My most beautiful loved one, my conversation partner in letter and song, died three days after Easter two years ago. He left on 23 April 2014. Why should I be remembering him now? Because I never cease to remember.
21 April 2016
Magic Meets There Here
The yesteryear of speaking sooth to all and sundry waved its tail
across a broad bright meadow just last night. It’s silent; I’ll not fail
to hear its underbreath deliver precious words, like trains of sweet,
kind magic meant to face toward the place where you and I will meet—
but in the interval, as we must lie between the light and dark,
will you choose to hold my hand and dance and sing, across this park
where branches bear their weight three times in blossoms, staying strong, and swear
they’ll bear more magic times a thousand? Till they die, we’re near nowhere
the ghosts who swarm around this place will want us; they’ve so grandly planned,
we maybe want to carry shadows just a further bit up-land,
let fall the leash that held them barely, tautly, within check, and then—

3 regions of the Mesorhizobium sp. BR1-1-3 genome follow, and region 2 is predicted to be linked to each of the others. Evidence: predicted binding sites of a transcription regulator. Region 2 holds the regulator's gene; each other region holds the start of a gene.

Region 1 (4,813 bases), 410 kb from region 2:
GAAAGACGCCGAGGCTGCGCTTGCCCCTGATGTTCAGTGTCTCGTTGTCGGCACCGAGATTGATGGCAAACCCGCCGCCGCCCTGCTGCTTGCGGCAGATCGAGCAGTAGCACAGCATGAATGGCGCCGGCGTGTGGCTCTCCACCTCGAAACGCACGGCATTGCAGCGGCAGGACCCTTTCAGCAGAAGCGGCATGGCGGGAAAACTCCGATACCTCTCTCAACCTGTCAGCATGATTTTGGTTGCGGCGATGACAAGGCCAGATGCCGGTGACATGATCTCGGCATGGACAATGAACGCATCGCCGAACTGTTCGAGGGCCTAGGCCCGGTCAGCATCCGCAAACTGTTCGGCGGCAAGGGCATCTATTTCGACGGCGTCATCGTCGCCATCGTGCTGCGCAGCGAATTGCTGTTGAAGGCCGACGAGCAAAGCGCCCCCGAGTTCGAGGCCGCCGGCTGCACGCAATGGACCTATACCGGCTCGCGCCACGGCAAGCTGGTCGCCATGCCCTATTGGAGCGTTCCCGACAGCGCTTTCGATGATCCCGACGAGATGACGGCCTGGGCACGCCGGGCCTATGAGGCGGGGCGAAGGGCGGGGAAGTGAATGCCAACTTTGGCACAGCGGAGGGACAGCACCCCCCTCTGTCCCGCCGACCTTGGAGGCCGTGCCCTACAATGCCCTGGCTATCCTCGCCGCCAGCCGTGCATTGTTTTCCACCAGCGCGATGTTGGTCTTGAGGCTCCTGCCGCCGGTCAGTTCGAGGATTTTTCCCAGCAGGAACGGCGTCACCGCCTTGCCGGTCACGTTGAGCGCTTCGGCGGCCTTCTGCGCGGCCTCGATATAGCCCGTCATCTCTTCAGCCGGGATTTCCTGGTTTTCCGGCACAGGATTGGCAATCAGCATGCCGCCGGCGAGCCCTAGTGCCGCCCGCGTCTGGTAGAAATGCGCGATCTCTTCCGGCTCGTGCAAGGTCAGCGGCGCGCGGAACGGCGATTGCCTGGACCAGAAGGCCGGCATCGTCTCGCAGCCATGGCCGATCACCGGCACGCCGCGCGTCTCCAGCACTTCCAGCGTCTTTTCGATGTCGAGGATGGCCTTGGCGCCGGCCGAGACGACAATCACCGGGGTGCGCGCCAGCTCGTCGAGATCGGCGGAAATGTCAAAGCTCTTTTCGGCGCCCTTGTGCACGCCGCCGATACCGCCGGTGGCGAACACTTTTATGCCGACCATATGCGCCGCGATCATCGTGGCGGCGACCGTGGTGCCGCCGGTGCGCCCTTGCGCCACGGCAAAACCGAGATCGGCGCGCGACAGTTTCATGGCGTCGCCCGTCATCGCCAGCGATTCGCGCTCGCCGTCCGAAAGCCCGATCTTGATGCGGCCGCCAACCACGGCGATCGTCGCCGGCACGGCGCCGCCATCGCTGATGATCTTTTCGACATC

read the leaves that love the eyes that shine their way: My way with men
is odd, and strange, and in its elemental place, more weird than wise.
Still, I see how much they catch in one sad sidelong glimpse. Who lies
before the mirror, night on night, examining what next might show
the barest glimpse of face within the glass your canted hand—the glow
of spirits glad as all good springs, cheerful as the dawn of May?—
Maybe if you let me hold your hand and dance, you’ll feel us sway
toward the door that hangs askew, a hesitant yet friendly pair
of ghosts who’ve sent their souls so far down this old path, they’ll always care—
and pause, with breath so bated, lest alone within the deep, deep heart
that wants to hear the moment growing larger, swept alone, apart,
and swiftly more than once together—I’m an orphan; so are you—
toward the meeting hour and moment—Love will know and see you through.
You will turn your shoulder to the hardest part, but look back twice
as often as you steel yourself. Your women own the soul-device
that makes the flow of song take trains, like nerves on land, and set them right.
Ring on your glad hand, your hour’s come round; your train arrives tonight.
Soothsayer says, and she’s my own and only soul, my spirit-friend—
No one’s ever seen me once alone; all love’s beside me—Lend
your tenderness toward the hour and moment when we’ll greet past fear
the million lyric ways and stars that told us we would meet there—here.